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Thursday, 21 October 2010

Maud Arncliffe Sennett

In January 1906 Maud Arncliffe Sennett read a letter from Millicent Fawcett about women's suffrage in The Times. As a result she joined the London Society for Women's Suffrage. Soon after she became a member of the Hampstead branch of the Women Social & Political Union (WSPU). According to her biographer "her experience as an actress made her a most effective speaker".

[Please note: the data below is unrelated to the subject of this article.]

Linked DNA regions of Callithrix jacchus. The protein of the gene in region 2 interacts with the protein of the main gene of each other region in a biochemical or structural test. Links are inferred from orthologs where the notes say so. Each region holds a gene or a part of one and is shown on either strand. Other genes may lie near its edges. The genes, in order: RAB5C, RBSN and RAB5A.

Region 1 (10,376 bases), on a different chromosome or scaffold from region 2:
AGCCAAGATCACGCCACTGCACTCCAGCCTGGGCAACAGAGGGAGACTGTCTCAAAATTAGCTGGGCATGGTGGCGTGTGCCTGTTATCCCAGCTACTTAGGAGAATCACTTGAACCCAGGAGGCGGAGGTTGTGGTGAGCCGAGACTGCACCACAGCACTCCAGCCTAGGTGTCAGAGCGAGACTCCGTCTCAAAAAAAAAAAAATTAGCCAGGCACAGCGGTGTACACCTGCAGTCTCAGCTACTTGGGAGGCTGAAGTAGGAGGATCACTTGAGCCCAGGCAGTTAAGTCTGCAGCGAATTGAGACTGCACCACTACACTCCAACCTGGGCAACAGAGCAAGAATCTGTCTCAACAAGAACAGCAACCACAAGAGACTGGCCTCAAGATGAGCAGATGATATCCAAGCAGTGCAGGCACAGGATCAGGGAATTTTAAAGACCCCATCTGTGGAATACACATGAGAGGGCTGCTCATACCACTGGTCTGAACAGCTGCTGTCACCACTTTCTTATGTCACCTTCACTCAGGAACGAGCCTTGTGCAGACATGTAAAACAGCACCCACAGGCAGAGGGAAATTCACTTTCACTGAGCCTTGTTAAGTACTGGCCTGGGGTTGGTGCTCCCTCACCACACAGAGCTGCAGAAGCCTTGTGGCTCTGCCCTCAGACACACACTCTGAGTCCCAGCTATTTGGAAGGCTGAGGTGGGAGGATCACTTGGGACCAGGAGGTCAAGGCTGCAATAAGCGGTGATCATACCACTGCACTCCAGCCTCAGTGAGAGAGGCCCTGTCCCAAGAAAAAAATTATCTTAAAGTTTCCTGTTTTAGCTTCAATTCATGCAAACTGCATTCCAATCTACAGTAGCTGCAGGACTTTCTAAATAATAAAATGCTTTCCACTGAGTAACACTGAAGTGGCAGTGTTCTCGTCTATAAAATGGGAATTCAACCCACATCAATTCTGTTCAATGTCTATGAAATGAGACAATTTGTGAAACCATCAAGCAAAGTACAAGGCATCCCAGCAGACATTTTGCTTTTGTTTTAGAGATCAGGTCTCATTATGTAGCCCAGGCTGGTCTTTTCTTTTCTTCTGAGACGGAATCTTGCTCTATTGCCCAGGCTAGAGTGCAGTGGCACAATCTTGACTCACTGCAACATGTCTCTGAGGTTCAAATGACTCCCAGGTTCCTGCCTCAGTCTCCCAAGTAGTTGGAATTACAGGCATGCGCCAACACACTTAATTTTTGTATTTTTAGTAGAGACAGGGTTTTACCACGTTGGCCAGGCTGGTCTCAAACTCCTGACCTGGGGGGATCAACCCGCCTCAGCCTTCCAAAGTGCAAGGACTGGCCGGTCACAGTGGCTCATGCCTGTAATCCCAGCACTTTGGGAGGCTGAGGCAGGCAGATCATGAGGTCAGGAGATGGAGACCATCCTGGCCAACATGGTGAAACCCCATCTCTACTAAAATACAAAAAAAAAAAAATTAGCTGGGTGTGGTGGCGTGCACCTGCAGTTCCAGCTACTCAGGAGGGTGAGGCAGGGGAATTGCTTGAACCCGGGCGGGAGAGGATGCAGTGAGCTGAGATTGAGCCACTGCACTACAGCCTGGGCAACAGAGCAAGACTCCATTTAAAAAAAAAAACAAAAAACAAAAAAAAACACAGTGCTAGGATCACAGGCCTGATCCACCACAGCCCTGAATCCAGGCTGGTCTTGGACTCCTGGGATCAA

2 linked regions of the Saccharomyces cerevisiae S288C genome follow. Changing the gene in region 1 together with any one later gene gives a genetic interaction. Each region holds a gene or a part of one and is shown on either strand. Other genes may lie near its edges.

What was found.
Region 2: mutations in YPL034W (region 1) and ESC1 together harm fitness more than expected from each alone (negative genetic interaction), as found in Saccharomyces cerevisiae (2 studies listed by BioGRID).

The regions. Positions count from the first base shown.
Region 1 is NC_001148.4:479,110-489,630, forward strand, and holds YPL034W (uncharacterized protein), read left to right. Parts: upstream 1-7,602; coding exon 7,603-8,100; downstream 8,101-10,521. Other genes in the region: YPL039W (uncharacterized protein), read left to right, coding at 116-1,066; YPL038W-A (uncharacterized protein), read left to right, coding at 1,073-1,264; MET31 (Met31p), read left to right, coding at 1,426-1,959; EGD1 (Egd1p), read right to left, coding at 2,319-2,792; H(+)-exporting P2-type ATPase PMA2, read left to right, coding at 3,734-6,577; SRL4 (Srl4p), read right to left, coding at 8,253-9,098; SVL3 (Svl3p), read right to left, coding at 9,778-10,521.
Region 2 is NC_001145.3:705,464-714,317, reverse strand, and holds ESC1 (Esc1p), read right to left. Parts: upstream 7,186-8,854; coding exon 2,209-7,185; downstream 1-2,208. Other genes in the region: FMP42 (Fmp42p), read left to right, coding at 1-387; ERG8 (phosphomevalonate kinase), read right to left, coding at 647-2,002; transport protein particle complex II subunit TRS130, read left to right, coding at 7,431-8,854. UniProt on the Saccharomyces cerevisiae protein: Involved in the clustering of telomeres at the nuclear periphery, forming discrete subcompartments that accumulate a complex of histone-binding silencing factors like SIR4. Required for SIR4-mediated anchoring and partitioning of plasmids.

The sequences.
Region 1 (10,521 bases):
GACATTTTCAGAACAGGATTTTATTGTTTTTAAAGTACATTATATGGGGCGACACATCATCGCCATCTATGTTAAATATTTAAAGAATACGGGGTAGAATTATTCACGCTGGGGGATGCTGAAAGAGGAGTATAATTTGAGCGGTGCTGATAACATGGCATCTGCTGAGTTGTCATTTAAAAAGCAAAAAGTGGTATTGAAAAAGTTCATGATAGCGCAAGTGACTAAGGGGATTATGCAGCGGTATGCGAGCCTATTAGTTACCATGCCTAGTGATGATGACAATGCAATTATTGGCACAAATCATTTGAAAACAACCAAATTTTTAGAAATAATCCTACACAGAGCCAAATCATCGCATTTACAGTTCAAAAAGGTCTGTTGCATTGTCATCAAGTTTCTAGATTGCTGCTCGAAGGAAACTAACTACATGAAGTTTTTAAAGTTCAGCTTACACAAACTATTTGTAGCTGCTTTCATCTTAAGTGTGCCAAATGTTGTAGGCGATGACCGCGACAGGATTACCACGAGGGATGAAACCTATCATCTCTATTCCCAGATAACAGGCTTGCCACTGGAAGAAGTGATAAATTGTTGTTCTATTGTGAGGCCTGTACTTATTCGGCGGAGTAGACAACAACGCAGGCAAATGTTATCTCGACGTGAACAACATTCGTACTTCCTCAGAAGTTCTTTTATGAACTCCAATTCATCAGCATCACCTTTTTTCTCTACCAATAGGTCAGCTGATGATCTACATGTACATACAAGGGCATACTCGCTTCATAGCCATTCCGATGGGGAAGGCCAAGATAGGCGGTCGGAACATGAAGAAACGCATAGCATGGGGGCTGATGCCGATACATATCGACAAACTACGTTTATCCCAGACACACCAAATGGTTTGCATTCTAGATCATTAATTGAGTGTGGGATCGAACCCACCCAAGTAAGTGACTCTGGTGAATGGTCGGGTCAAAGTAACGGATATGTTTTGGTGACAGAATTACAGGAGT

In June 1908 Sennett resigned from the WSPU. She now joined the Women's Freedom League and later became a member of its national executive. In her autobiography she commented on the WFL's two leaders, Teresa Billington-Greig and Charlotte Despard: "Billington-Greig was brilliant, but, I think, weak secretary who held the fort for the absent leader and kept grip of the machine. Mrs Despard, the popular reformer, did not organise; she was president and a sort of flaming torch that toured London and the country." Maud Arncliffe Sennett resigned from the WFL in July 1910.

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